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Tearfund Australia - Submission to the Indigenous Voice Co-Design Process Interim Report

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Recently Tearfund made a joint submission to the federal government's ongoing exploration of what a First Peoples’ Voice to parliament might look like. We made the submission alongside some of our partners and with a number of other Christian organisations who work with First Peoples.

The submission called on the decision makers to ensure that:

  • The First Nations Voice is enshrined in the Constitution
  • The membership model ensures that there is adequate provision for community-focussed people to be selected/elected to the First Nations Voice.

Read Tearfund's joint submission

We were guided by the Uluru Statement from the Heart and the stories of Tearfund's partners as the submission was drafted.

The Uluru Statement from the Heart unequivocally calls for “constitutional reforms to empower our people and take a rightful place in our own country. When we have power over our destiny our children will flourish. They will walk in two worlds and their culture will be a gift to their country. We call for the establishment of a First Nations Voice enshrined in the Constitution.”1 This call was echoed in the submission.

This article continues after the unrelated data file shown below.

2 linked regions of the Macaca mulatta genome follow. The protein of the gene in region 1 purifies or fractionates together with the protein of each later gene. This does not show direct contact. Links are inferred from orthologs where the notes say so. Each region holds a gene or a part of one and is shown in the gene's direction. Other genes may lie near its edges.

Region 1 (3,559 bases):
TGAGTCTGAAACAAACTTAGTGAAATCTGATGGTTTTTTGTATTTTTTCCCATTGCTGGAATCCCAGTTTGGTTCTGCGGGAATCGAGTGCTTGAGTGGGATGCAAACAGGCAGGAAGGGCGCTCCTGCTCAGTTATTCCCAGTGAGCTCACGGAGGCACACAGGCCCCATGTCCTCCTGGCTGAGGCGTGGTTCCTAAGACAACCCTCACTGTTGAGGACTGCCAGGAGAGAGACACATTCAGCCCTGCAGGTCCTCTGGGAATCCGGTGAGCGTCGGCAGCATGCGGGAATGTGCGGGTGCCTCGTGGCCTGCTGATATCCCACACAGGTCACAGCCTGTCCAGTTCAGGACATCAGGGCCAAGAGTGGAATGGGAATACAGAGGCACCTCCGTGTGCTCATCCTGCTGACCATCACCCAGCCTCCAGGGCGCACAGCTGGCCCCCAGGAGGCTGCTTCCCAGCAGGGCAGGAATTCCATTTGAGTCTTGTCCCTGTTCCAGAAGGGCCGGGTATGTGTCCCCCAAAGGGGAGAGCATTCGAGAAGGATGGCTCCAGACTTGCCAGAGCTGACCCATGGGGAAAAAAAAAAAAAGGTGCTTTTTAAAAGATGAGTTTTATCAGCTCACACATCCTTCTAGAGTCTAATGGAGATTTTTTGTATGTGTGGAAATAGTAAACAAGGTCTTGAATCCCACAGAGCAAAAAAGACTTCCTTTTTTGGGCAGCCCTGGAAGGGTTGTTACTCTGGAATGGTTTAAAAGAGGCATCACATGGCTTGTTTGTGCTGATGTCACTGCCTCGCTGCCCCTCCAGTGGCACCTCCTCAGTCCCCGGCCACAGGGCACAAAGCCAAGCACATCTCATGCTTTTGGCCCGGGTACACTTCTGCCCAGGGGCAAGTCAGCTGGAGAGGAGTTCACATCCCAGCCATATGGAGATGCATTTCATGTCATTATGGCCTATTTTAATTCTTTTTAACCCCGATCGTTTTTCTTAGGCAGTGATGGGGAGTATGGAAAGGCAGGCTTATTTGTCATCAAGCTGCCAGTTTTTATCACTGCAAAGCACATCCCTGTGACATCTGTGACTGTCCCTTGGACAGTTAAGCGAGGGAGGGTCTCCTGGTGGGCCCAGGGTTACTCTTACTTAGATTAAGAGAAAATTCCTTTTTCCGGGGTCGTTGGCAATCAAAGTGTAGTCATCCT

We are very aware that the First Peoples organisations we partner with have deep insight into what their communities need. This is knowledge that should be readily available to whatever form the Voice ends up taking. The current proposed model has 18 representatives (two from each state or territory as well as the Torres Strait) and we do not think that that is enough to represent all First People. We would like to see the voices of grassroots organisations having a seat at the table of decision makers.

Professor Tom Calma AO, one of the Chairs of the current co-design process says, “an Indigenous voice for me is really an opportunity to be able to tell politicians, to tell the Government, to tell the Parliament what we as Aboriginal and Torres Strait Islander people believe should happen and how Government policies and programs should really be designed, hearing our voice and making sure that we are the ones who come up with the solutions and present them to Government and not the other way around.”2

The other co-chair Professor Dr Marcia Langton AO says she wants “a more robust system, and I want Aboriginal and Torres Strait Islander people to feel assured that their concerns are seriously considered by Parliament and by the Australian Government. This will affect whether or not we can close the gap on the many disadvantages that our people face in health, education, employment, housing, and so many other fields.”3

You can make your own submission up until April 31. Visit this site: